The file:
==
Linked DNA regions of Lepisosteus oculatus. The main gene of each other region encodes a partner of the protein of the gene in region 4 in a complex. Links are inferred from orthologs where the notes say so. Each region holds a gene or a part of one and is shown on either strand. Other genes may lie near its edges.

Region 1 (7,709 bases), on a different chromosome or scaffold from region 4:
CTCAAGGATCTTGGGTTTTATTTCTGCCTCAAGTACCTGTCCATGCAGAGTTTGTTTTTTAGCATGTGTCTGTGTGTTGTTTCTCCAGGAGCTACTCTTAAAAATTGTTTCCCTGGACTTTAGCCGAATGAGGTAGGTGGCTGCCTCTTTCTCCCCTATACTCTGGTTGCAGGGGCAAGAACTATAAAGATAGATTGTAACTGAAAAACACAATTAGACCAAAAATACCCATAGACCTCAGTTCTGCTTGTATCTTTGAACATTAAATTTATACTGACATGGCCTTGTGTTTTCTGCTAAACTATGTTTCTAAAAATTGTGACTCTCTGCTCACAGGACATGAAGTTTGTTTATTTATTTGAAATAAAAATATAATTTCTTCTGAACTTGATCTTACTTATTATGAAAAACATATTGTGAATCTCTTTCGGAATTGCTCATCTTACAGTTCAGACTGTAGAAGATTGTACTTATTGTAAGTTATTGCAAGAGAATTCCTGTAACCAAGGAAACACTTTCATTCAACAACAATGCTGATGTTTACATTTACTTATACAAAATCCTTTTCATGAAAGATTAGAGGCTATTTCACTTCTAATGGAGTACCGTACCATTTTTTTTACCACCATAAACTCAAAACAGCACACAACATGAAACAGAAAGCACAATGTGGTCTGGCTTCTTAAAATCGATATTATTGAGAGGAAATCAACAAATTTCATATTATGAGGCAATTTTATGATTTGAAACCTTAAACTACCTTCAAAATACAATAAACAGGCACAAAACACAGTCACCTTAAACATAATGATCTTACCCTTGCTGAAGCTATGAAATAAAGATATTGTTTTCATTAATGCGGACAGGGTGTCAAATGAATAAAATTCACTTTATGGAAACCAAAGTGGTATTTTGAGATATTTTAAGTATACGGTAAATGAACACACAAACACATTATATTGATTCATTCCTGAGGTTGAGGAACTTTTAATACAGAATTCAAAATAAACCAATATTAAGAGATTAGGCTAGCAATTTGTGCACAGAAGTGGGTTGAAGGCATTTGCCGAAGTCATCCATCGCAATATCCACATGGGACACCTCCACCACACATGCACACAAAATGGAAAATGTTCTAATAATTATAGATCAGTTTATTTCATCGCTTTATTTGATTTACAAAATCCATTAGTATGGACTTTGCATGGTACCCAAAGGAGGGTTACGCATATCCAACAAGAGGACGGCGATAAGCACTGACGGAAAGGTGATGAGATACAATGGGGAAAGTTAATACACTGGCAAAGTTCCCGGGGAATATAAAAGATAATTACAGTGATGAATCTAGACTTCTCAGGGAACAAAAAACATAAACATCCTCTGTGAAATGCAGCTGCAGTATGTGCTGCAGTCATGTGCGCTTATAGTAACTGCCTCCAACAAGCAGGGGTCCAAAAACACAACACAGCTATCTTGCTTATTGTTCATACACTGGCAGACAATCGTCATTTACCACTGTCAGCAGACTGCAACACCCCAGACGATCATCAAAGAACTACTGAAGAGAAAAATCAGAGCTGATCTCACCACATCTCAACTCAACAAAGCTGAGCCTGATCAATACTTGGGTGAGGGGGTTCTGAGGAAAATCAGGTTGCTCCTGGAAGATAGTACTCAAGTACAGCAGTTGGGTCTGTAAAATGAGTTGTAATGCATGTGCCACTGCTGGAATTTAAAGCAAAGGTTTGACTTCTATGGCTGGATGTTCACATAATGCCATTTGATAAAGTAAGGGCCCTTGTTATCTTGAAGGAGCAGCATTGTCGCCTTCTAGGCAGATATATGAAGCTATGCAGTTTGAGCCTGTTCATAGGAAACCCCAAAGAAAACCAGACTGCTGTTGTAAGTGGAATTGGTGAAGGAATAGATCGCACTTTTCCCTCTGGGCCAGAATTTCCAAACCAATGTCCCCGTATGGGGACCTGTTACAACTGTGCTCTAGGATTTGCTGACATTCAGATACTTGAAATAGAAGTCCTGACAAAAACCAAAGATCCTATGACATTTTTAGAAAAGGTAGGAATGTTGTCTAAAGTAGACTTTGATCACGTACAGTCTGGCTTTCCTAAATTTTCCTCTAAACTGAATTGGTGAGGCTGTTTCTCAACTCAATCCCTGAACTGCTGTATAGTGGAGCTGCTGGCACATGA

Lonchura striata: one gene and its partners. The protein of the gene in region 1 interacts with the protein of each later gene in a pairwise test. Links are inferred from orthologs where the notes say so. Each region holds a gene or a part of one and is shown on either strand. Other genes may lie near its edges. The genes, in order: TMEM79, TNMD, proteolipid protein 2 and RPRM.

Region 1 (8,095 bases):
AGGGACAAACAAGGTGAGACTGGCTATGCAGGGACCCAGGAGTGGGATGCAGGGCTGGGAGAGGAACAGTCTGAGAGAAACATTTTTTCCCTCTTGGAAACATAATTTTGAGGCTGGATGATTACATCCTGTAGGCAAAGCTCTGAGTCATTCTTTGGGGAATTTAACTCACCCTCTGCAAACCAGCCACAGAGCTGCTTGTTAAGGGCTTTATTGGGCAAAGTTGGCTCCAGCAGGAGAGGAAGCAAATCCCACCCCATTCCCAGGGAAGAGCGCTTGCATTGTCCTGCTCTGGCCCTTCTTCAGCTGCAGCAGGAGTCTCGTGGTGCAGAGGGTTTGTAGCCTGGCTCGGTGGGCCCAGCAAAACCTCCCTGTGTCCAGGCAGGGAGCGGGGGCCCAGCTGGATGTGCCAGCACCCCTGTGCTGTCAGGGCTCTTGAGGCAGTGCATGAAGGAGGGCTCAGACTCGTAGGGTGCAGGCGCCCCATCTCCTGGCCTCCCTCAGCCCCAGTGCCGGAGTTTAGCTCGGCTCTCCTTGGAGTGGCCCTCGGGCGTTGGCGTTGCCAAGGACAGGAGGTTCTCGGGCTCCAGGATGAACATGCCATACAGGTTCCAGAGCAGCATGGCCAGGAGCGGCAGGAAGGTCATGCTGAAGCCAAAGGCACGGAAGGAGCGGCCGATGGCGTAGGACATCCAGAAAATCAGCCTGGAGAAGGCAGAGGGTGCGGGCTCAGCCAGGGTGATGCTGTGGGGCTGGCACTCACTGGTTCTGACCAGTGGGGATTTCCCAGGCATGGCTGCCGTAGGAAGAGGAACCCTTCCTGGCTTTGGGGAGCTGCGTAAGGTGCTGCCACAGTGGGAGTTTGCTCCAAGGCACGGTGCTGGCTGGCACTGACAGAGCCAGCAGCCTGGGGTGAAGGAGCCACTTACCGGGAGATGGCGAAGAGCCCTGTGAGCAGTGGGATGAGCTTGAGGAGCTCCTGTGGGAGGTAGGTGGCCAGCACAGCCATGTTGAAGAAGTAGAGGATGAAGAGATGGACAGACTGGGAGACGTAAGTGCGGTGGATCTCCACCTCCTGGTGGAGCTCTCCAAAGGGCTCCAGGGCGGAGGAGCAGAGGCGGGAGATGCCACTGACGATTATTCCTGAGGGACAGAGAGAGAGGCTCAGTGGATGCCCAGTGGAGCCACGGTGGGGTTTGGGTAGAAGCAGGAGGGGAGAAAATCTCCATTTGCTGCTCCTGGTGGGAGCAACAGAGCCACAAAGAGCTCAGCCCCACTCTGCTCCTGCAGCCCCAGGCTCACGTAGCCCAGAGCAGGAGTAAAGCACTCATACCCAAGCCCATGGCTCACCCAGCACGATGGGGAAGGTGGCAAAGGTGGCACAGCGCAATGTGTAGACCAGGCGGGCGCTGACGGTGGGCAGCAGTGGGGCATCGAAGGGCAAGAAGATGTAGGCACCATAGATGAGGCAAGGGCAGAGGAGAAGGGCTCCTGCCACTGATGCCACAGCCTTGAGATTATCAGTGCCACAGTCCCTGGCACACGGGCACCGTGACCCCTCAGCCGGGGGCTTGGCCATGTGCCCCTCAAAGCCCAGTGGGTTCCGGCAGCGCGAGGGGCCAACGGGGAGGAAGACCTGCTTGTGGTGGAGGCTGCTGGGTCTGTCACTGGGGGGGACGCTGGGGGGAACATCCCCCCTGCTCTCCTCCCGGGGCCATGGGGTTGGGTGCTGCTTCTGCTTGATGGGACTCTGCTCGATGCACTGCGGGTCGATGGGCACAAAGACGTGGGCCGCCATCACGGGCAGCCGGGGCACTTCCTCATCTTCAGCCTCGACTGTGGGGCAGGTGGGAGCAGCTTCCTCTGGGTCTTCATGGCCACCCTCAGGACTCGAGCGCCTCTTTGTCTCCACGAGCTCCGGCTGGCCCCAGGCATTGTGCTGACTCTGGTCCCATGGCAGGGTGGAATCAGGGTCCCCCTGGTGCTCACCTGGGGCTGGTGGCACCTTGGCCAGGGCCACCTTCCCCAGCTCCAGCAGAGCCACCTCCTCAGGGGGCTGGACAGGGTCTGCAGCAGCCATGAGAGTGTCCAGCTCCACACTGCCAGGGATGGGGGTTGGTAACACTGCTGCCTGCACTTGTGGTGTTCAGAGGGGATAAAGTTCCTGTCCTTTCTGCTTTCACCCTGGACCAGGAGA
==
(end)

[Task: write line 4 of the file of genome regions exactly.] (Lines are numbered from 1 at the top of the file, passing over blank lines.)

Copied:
Lonchura striata: one gene and its partners. The protein of the gene in region 1 interacts with the protein of each later gene in a pairwise test. Links are inferred from orthologs where the notes say so. Each region holds a gene or a part of one and is shown on either strand. Other genes may lie near its edges. The genes, in order: TMEM79, TNMD, proteolipid protein 2 and RPRM.